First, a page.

This unleashes new opportunities when it comes to treating – and potentially curing – diabetes. Scientists recently implanted skin grafts with a gene (GLP1) to stimulate insulin secretion by the pancreas. They attached these grafts to mice and found that the new genes helped to remove excess glucose from the bloodstream. Using skin grafts is a safe and relatively inexpensive process.

Researchers in Sweden managed to use CRISPR/Cas9 to switch off an enzyme that is involved in regulating the TXNIP gene which affects beta cell death and decreases insulin production. In Australia, the technology was used to try to identify rogue immune cells that attack the pancreas and contribute to the development of type 1 diabetes.

However, there is still more research that needs to be done to fully understand the impact of gene editing and potential effects that it could have. Though highly precise, there is still around a one percent chance of off-target effects occurring. These are changes to other parts of the genome outside of the area targeted by CRISPR/Cas9. There is a lot of risks involved with changing human DNA and many questions that are still unanswered. Furthermore, many of these studies have been conducted on mice and results do not always correlate exactly to humans.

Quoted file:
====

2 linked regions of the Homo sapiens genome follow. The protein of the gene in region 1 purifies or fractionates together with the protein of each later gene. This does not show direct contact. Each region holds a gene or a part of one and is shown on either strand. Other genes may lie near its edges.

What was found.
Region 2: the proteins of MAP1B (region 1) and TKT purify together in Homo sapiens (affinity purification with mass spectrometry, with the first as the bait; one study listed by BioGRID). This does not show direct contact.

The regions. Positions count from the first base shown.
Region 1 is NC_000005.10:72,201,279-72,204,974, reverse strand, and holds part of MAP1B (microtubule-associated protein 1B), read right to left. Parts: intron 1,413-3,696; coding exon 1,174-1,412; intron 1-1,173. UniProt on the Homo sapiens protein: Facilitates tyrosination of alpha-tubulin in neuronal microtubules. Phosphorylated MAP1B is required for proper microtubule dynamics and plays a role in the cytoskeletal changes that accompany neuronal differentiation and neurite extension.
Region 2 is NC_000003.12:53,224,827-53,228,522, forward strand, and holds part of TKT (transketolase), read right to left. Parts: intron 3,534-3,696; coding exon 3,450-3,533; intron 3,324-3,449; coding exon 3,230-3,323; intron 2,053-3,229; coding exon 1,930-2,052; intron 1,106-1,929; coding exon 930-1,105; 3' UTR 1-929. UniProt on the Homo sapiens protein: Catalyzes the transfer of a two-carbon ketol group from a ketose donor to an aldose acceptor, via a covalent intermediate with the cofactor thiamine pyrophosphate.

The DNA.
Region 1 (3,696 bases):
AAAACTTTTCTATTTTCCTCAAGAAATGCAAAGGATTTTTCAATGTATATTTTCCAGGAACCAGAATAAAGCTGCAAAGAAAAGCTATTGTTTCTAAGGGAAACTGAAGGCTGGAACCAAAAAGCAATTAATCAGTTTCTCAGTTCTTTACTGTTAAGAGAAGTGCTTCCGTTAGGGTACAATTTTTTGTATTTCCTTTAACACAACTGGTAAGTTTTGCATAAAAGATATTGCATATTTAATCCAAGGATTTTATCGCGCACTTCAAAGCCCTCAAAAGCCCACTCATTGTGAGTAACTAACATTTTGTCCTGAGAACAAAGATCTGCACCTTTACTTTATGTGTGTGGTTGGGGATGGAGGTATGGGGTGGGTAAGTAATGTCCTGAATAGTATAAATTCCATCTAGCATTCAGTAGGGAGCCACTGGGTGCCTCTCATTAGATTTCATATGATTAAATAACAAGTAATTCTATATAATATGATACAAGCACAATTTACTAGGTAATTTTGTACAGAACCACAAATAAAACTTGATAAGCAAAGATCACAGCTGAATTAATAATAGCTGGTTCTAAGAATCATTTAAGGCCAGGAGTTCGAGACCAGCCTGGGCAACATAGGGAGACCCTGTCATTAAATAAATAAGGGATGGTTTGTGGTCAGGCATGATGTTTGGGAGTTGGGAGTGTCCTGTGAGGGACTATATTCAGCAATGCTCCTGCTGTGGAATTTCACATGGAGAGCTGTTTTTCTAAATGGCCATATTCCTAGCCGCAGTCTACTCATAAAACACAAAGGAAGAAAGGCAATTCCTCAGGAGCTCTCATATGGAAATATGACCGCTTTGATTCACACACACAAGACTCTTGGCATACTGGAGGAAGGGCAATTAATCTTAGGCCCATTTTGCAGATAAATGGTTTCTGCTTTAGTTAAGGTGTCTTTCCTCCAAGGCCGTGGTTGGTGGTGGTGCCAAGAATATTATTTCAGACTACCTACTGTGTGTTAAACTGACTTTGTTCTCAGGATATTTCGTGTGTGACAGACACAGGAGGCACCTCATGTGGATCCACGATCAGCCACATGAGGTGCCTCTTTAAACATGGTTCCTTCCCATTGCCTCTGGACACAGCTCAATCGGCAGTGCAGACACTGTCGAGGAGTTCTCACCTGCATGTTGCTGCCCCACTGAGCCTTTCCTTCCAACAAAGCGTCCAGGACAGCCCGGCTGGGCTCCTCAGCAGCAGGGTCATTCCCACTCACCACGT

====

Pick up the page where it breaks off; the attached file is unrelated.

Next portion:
But with more extensive testing and research, scientists may be able to find a safe way to treat or even cure diabetes through gene editing. Studies that exist so far hold potentially promising results. It is these types of cutting-edge, innovative approaches that could change the future of type 1 diabetes. The Diabetes Research Connection proudly supports early career scientists in pursuing novel research for type 1 diabetes. Learn more about current projects and how you can support these efforts by visiting http://diabetesresearchconnection.org.